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Reading for Change

In the Christian tradition that I grew up in, personal morality was often the primary focus of all teaching. It wasn’t until college that I began to learn about social justice issues and how they related to the Kingdom of God. In both the Old and New Testament, God reminds us that He cares for the poor and mistreated and wants us to do the same. In Isaiah 58:5-6 God says, “Is not this the kind of fasting I have chosen: to loose the chains of injustice and untie the cords of the yoke, to set the oppressed free and break every yoke? Is it not to share your food with the hungry and to provide the poor wanderer with shelter—when you see the naked, to clothe them … ?" (TNIV).

In Matthew 25:34-36 Jesus teaches “Come, you who are blessed by my Father; take your inheritance, the kingdom prepared for you since the creation of the world. For I was hungry and you gave me something to eat, I was thirsty and you gave me something to drink, I was a stranger and you invited me in, I needed clothes and you clothed me, I was sick and you looked after me, I was in prison and you came to visit me" (TNIV). God calls us to do His will on earth as it is already being done in heaven. When we focus only on ourselves and our own private morality, we are in fact moral failures, no matter what else we think we may be doing to attain righteousness.

Poverty, racism, gender equality, immigration, genocide—if these issues don’t affect our lives, if we aren’t in the middle of communities where these issues are problems on a daily basis, it can be hard to bring ourselves to care, let alone to educate ourselves about them and to become active in changing them.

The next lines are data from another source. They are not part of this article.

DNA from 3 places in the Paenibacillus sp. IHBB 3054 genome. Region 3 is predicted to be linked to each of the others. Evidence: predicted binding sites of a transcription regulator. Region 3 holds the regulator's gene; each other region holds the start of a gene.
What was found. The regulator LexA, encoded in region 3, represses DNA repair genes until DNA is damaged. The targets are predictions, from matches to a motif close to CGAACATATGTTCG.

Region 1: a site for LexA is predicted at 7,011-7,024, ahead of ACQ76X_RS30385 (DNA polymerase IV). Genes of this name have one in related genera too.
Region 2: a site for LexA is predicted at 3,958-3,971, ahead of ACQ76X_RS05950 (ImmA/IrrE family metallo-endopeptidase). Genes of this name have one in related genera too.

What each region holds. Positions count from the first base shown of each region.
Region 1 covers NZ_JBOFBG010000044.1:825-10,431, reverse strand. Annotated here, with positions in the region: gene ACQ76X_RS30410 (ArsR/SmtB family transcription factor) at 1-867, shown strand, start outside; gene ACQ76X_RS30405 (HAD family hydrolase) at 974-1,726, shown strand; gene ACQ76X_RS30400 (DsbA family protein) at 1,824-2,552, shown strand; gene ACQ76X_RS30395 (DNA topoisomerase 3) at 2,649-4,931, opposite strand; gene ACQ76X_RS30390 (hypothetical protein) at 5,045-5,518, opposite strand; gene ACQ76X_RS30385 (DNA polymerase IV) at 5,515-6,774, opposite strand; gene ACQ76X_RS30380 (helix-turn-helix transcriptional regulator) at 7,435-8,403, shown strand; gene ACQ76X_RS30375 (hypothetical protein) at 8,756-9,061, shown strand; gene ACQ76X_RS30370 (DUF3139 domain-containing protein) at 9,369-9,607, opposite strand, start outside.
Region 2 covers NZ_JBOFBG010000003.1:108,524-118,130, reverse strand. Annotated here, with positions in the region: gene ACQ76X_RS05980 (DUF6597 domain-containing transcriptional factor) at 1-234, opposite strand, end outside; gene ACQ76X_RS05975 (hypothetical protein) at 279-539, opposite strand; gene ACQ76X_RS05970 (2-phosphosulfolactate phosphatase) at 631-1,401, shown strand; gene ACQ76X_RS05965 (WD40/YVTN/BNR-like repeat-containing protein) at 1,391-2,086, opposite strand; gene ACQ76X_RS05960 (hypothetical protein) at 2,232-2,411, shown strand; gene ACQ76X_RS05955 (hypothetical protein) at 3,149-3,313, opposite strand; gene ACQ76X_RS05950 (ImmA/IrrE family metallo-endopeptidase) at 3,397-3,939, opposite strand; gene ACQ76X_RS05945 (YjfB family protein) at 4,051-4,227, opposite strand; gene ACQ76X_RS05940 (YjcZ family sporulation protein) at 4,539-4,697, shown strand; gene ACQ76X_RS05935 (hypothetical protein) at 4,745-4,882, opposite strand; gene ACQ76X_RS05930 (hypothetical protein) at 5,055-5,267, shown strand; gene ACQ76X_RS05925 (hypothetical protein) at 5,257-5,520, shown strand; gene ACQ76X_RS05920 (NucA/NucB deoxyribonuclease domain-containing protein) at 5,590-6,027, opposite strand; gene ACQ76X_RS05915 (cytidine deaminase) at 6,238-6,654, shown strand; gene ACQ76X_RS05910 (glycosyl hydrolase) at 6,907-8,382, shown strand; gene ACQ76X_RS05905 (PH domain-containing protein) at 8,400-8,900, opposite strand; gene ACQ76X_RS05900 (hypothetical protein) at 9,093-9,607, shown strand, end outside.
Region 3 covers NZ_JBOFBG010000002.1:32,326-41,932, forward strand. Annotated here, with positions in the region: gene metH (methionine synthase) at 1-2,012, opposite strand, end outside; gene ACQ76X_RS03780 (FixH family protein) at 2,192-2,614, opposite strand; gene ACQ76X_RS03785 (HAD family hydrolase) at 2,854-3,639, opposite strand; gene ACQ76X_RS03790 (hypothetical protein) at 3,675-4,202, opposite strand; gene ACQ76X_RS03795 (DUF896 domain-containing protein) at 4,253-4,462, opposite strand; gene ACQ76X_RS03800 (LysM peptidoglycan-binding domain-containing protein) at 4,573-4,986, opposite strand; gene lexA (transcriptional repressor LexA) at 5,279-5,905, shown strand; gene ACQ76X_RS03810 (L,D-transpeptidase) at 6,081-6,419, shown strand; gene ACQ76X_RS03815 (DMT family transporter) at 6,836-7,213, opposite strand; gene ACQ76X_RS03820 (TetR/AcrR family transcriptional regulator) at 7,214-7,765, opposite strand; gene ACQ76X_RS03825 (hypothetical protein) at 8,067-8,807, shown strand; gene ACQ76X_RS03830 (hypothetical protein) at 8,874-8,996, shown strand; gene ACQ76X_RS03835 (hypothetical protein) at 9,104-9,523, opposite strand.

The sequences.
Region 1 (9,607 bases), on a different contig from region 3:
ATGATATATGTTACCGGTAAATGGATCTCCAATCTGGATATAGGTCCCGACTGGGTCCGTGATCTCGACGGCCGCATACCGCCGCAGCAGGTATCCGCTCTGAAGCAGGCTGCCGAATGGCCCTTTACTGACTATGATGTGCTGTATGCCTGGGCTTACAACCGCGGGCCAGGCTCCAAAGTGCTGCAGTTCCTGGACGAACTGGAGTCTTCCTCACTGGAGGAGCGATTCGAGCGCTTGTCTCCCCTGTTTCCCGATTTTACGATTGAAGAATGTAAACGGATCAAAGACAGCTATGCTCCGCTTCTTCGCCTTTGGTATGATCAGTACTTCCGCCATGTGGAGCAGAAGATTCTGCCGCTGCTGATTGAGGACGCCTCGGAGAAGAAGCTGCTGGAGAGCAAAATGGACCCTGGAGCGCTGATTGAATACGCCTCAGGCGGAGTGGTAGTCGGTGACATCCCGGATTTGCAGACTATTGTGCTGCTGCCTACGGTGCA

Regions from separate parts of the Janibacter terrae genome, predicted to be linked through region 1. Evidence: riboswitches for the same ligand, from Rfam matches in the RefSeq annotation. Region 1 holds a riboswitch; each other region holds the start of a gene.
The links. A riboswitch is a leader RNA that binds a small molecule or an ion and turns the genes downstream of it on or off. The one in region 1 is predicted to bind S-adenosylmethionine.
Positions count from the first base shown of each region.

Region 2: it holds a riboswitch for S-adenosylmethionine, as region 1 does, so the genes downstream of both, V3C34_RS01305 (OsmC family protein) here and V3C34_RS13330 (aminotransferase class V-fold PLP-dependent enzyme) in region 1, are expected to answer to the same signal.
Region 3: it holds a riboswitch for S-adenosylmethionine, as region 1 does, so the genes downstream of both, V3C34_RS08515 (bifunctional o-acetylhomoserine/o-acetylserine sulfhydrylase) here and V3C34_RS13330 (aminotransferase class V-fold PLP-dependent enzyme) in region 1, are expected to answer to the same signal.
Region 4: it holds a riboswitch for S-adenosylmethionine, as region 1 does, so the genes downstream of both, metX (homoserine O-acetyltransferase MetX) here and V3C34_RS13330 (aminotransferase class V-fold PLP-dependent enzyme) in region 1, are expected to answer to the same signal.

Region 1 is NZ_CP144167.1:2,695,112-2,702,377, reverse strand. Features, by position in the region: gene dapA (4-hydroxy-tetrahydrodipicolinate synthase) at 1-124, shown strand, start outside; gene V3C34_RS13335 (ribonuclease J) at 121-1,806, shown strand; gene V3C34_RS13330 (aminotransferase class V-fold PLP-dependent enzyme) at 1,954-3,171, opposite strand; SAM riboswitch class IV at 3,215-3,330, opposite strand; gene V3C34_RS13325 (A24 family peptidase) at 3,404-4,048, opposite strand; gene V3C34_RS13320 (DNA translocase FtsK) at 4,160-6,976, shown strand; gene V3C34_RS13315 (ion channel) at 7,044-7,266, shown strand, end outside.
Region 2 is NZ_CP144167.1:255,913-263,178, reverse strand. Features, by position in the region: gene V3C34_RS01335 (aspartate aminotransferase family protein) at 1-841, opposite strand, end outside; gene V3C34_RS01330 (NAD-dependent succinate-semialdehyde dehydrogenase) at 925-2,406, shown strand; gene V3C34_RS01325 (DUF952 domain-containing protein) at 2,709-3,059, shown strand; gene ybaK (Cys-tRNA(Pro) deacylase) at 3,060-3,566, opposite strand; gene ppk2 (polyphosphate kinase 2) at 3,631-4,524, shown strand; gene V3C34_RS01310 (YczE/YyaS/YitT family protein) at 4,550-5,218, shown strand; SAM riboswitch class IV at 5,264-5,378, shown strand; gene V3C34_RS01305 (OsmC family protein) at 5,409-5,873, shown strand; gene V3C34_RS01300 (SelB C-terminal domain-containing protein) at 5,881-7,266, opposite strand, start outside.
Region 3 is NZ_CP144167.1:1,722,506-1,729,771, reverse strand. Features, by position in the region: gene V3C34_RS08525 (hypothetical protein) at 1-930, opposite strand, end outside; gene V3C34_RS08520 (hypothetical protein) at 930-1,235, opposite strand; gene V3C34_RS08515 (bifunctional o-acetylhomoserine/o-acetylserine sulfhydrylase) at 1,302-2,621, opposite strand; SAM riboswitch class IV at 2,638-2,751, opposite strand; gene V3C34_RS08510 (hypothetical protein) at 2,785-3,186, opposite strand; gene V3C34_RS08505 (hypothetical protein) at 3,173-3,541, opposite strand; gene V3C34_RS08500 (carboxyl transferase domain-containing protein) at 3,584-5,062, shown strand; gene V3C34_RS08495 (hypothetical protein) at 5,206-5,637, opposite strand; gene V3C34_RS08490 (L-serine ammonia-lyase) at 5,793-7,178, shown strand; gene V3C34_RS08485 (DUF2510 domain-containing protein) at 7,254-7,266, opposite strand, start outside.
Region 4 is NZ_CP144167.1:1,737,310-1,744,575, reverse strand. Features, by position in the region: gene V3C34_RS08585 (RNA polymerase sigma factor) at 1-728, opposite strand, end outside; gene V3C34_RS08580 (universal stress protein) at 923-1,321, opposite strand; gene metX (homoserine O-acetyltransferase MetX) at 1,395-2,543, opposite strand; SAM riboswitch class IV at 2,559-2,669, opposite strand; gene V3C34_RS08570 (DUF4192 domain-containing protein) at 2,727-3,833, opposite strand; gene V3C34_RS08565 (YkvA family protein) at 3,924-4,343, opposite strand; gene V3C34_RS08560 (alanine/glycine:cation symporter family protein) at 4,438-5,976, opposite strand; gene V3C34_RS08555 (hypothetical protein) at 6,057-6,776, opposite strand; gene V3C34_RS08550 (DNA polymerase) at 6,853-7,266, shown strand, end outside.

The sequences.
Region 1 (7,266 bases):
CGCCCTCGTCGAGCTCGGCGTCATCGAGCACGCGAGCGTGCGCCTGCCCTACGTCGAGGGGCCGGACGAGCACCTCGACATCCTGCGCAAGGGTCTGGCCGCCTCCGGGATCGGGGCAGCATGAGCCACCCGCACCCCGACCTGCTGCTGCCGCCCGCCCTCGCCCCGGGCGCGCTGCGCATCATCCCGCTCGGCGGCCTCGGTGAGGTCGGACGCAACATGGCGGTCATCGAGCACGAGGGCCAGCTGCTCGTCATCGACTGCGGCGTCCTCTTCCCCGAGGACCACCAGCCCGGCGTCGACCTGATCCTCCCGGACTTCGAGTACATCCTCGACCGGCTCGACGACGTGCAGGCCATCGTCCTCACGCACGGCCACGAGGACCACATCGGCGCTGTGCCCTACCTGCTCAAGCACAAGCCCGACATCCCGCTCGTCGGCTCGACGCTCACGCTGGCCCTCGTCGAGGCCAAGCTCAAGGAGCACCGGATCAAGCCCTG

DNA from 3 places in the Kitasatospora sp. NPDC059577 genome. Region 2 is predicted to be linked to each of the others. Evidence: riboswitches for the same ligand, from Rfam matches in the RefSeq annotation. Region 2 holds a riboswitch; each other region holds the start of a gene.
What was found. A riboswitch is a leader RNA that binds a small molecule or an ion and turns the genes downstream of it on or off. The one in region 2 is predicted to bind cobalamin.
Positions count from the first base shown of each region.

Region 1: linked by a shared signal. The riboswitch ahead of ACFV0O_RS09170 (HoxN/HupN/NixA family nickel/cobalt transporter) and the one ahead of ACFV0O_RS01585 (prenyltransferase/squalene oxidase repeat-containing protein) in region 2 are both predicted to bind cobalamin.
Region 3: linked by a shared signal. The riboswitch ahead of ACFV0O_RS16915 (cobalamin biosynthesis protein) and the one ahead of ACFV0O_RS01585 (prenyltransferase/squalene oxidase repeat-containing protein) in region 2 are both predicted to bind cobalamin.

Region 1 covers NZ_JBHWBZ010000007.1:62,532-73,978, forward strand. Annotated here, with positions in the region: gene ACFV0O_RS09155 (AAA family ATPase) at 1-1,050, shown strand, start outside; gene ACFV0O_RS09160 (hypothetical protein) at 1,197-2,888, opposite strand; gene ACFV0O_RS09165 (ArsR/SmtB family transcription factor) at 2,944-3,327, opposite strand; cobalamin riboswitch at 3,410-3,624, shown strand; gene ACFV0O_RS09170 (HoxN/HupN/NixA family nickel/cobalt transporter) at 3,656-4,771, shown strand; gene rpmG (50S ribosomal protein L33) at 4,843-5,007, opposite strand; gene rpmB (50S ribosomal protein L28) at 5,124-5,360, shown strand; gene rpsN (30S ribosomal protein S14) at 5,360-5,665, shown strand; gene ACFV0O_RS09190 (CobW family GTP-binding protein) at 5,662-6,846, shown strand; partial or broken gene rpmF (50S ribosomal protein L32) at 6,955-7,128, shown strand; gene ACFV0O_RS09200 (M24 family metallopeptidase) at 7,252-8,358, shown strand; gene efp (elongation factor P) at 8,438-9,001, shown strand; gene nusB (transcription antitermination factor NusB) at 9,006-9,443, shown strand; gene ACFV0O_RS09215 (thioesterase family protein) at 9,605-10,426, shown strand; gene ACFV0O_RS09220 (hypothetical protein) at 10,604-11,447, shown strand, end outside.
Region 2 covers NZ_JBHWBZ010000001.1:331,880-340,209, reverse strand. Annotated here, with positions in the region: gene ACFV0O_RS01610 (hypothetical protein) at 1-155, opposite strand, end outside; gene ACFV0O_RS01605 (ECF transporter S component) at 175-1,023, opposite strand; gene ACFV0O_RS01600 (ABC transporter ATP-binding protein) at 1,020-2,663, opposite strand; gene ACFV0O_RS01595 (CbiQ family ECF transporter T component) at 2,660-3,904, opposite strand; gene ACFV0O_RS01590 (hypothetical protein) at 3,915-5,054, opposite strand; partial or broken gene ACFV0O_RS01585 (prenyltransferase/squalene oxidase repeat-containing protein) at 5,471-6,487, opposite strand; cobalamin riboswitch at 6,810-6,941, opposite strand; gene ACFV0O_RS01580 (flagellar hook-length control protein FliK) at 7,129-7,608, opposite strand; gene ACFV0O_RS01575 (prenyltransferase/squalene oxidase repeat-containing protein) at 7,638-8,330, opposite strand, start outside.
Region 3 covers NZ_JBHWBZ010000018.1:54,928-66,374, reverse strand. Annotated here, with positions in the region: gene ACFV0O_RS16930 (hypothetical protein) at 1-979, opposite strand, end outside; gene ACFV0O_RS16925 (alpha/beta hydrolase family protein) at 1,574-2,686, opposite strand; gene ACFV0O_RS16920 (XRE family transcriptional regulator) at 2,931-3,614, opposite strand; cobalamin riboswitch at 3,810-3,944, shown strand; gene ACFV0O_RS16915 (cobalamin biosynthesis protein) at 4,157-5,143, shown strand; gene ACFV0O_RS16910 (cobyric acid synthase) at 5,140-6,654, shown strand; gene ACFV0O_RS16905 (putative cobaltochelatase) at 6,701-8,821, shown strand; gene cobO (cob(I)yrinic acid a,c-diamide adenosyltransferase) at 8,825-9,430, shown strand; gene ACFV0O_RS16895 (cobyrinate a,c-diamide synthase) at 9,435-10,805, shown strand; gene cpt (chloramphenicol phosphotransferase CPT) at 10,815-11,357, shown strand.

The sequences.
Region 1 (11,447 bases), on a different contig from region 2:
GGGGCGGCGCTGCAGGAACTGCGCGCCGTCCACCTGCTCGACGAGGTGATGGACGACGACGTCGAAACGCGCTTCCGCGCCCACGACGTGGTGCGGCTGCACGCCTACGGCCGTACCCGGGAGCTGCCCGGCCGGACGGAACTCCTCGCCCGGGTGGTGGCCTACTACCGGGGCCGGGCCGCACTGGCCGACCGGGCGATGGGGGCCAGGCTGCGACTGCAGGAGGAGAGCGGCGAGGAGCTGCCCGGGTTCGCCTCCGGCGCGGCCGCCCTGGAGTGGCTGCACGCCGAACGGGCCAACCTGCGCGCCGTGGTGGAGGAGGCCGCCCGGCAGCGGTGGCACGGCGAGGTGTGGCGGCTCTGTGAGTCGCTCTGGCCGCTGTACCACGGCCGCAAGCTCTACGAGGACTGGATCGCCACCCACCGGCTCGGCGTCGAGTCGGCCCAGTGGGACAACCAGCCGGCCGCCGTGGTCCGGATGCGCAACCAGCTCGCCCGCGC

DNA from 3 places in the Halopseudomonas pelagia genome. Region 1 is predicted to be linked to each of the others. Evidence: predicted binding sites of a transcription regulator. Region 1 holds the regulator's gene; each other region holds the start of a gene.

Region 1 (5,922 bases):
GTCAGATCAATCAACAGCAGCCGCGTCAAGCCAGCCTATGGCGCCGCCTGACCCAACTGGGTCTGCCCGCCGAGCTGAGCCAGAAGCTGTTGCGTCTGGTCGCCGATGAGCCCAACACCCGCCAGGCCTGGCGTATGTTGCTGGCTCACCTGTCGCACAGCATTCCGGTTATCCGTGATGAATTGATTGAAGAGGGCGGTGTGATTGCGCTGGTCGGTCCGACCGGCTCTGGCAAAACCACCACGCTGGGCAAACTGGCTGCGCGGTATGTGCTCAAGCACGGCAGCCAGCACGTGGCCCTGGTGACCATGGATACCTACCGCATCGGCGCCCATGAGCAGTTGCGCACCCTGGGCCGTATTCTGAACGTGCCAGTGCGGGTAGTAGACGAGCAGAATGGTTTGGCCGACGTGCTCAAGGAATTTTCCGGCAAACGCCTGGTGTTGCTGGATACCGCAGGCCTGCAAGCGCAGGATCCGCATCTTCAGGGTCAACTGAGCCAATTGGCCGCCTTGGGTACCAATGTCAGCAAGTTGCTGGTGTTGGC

In my life, that’s where certain novels came in.

Reading Hard Times and Oliver Twist by Charles Dickens, my eyes were opened to what poverty does to people and why poverty and crime are sometimes linked. The Jungle by Upton Sinclair demonstrated how our political and financial systems can be set up in such a way that the poor cannot beat them, no matter how determined they are, or how hard they work. Beasts of No Nation by Uzodinma Iweala and the recent novel by Dave Eggers, What Is the What, make genocide real and personal, magnifying its heartbreak. The novel Forgetfulness by Ward Just shows just how futile and poisonous that revenge, personal or corporate, can be. To Kill A Mockingbird by Harper Lee illustrates, through the eyes of two precocious children, the injustice and ugliness of racism.

I don’t only speak for myself or my own experience here. The popularity of the novel Uncle Tom’s Cabin by Harriet Beecher Stowe has been given credit for opening thousands of people’s eyes to the horror of slavery, eventually helping to lead to the passing of the Emancipation Proclamation. One apocryphal story has it that when Abraham Lincoln met Stowe, he said, “So this is the little lady that started such a big war.”

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In any novel, the story should come first. There is always the danger that a novel whose plot involves some kind of social justice issue can feel a little … preachy. There are times in Oliver Twist that the narrative seems to only serve the message about the evils of poverty instead of letting the message serve Oliver’s story.

Art can, for moments and sometimes even hours at a time, transport us into the middle of other people’s lives. And when we know people and begin to care about them, we begin to care about the issues that overwhelm and cripple them. Reading a great book can sometimes help us take the first steps on the journey in which we become more like the God who desires us to loose the chains of injustice, to set the oppressed free, to share our food with the hungry and to provide the poor wanderer with shelter.

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